“Dad, it’s fine. I’m not going to get MERS in Korea.”
Yeah, that makes me nervous. Sure going to Korea in the middle of the MERS scare is unnerving, but the idea that she’s incapable – that it’s a definite to her – that she’s not going to catch it bothers me.
It’s that type of thinking that leads to risky behavior.
…and I taught her to be safe! Didn’t I?
Believe me, I know risky behavior. It’s what lead to her being here in the first place.
So, it would seem, she learned it from watching me..
Have you ever looked back and questioned whether what you taught your child was the right thing?
I wonder if jumping off that waterfall in Dominican Republic was really a good thing to do, now.
Maybe, I didn’t teach her to be safe. Maybe, I taught her to live her life in spite of death instead of in fear of it. Maybe, I taught her that risk is inherent in everything worth pursuing. Maybe, I went too far.
It’s too late now, though, huh? …or is it?
Still Dad after all these years
Alright, so there’s an epidemic. It’s ten days before your child is traveling to the place of said epidemic. What do you do?
Cancel the trip?
“Heck yeah, cancel the trip!”
And that was my first thought, but the experience of studying overseas is one I never had the opportunity for and I believe will be good for her. So, I decided to keep an eye on it and make the decision a few days before the actual flight.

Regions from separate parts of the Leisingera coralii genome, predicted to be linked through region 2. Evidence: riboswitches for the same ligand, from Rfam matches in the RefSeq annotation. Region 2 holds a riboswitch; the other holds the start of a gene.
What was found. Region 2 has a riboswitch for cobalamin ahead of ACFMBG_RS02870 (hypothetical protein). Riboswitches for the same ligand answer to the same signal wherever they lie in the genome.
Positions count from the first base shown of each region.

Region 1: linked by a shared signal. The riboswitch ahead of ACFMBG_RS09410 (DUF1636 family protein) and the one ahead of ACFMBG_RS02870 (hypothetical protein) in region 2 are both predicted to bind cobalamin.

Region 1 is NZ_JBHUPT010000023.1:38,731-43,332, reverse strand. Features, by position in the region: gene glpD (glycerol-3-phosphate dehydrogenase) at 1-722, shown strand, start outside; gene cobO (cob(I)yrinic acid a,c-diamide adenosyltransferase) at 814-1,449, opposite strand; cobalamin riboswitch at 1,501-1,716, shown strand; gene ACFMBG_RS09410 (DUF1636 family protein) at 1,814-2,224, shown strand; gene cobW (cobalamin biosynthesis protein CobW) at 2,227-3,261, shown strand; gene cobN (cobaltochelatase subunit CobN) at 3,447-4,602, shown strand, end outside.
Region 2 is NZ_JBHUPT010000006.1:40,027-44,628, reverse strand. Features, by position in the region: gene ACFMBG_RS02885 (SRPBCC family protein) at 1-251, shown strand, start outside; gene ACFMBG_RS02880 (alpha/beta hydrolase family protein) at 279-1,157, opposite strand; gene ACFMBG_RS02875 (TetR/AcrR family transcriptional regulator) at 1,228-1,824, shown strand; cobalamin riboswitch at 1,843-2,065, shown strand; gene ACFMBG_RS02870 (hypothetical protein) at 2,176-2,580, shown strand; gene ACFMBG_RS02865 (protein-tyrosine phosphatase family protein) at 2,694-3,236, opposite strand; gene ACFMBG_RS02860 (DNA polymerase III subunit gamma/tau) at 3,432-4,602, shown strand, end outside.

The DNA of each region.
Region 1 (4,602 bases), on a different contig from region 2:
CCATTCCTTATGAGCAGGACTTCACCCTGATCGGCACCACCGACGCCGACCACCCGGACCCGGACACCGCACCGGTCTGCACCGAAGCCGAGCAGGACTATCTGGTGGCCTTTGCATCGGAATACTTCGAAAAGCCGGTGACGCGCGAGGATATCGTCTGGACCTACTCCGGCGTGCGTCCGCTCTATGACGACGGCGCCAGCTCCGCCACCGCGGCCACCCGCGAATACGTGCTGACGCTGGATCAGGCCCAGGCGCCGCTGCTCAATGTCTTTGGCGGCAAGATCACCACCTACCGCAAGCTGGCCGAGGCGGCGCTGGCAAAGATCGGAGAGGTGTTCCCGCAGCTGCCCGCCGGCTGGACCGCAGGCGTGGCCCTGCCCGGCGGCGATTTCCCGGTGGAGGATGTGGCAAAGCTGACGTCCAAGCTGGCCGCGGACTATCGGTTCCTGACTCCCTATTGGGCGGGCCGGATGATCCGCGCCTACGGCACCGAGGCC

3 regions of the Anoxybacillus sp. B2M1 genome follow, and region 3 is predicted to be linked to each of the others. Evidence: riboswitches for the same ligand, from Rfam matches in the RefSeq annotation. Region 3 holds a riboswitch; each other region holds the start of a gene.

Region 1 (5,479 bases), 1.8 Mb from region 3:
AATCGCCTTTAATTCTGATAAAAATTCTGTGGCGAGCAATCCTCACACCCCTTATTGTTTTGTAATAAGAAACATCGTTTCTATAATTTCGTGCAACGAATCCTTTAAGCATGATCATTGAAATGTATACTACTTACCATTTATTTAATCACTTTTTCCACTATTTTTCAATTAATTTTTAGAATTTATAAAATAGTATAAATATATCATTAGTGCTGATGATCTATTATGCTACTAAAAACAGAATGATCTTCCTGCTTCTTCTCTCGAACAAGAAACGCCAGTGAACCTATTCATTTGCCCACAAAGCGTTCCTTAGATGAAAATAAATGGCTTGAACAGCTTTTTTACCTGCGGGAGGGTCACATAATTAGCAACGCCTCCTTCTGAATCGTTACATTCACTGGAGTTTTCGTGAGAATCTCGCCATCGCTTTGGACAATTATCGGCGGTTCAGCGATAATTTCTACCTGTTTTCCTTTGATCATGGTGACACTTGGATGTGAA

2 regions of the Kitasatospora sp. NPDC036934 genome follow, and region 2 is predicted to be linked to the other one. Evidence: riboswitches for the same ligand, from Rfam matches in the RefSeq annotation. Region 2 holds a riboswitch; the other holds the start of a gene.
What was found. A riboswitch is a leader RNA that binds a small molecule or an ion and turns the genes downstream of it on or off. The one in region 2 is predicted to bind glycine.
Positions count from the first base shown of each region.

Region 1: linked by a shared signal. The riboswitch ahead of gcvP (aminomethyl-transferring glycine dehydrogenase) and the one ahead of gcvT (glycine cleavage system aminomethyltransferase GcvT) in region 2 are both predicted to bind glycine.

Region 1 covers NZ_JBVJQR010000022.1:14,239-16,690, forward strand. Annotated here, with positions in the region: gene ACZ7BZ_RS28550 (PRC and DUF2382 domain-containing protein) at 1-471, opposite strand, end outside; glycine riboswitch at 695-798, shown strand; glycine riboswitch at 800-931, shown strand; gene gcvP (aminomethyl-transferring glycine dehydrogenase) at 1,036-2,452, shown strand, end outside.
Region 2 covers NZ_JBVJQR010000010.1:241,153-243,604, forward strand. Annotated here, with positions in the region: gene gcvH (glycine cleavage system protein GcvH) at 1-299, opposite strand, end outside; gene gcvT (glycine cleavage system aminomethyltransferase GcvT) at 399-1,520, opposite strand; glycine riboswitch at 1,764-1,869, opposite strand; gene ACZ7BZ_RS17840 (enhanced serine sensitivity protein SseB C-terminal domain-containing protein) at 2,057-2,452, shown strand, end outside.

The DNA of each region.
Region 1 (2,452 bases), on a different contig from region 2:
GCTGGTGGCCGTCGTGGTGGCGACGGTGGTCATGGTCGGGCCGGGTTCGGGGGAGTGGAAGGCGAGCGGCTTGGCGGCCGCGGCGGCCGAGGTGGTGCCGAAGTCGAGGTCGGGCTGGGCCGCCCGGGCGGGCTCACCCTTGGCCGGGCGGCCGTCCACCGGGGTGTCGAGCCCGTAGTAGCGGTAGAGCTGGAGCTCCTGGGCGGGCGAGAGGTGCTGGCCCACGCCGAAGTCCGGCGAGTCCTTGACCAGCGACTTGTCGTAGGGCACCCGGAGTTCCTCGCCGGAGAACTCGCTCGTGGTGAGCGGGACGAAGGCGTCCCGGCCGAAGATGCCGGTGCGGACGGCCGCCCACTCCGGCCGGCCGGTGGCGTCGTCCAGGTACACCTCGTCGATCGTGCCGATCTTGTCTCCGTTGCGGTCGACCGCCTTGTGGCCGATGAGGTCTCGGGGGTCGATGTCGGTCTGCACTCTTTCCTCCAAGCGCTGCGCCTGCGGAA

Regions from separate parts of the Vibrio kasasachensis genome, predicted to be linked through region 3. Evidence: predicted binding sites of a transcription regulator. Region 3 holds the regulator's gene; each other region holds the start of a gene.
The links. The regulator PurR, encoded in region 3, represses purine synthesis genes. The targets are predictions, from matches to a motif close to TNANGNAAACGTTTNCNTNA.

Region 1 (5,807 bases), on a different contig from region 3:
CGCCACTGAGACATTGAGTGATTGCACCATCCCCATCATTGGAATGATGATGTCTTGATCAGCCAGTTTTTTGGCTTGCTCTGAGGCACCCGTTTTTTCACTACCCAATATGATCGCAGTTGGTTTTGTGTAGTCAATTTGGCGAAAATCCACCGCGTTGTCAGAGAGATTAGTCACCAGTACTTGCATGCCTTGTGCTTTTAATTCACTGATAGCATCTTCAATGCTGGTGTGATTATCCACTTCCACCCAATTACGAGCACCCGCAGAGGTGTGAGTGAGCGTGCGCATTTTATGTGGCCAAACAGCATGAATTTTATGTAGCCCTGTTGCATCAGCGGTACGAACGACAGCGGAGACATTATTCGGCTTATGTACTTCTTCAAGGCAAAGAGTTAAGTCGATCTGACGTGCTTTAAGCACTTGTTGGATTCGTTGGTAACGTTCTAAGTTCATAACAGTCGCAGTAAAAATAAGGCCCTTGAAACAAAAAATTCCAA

The media was as expected. Completely fear based headlines, but the bulk of the articles said travel was OK, just be careful in crowds – that the spread was mostly happening in contained, close contact.
So, I went to find those surgical masks, for her wear on the plane – not that they’re really going to prevent anything. I mean, you still breath the air around the sides of the things. It’s our job, though, to do stupid things in the name of protecting our kids. I would have drawn mustaches on them at least.
But, alas, I couldn’t find them… and she rejoiced.
“I’m not going to lick any camels, Dad. I’ll be fine.”
In reality, our kids do a bunch of things where we as parents shrug and comment how kids will be kids. We make blanket statements like “They’re going to have to learn this on their own.”
I’ve talked before about being scared our kids will make the same mistakes we did, but the root of this is a little different, I think.
You see, the things we find most frustrating in others are often the things we need to improve on ourselves. As we watch our kids, it’s increasingly hard to ignore that fact that we are like that, too. That they – as previously stated – learned it from watching us.
In this particular instance, I’ll admit: I’m totally guilty. The risk-taking, nobody gets out of here alive, anyway philosophy drove a lot of the way she was taught.
… and I stand by it.
Back to Invincible
The real question is, how do we teach our kids to draw the line? We can’t hide under the covers our whole life just waiting to die. That’s no life.
We can’t change who we are, how we were raised, and what things we believe are important.
Our goal is to get our kids to refine our own beliefs, growing further than we have. (← Tweet this)
But, how do we do that? I’ve got no answer… and I’d love to hear yours.
I was taught to hide under the covers my whole life.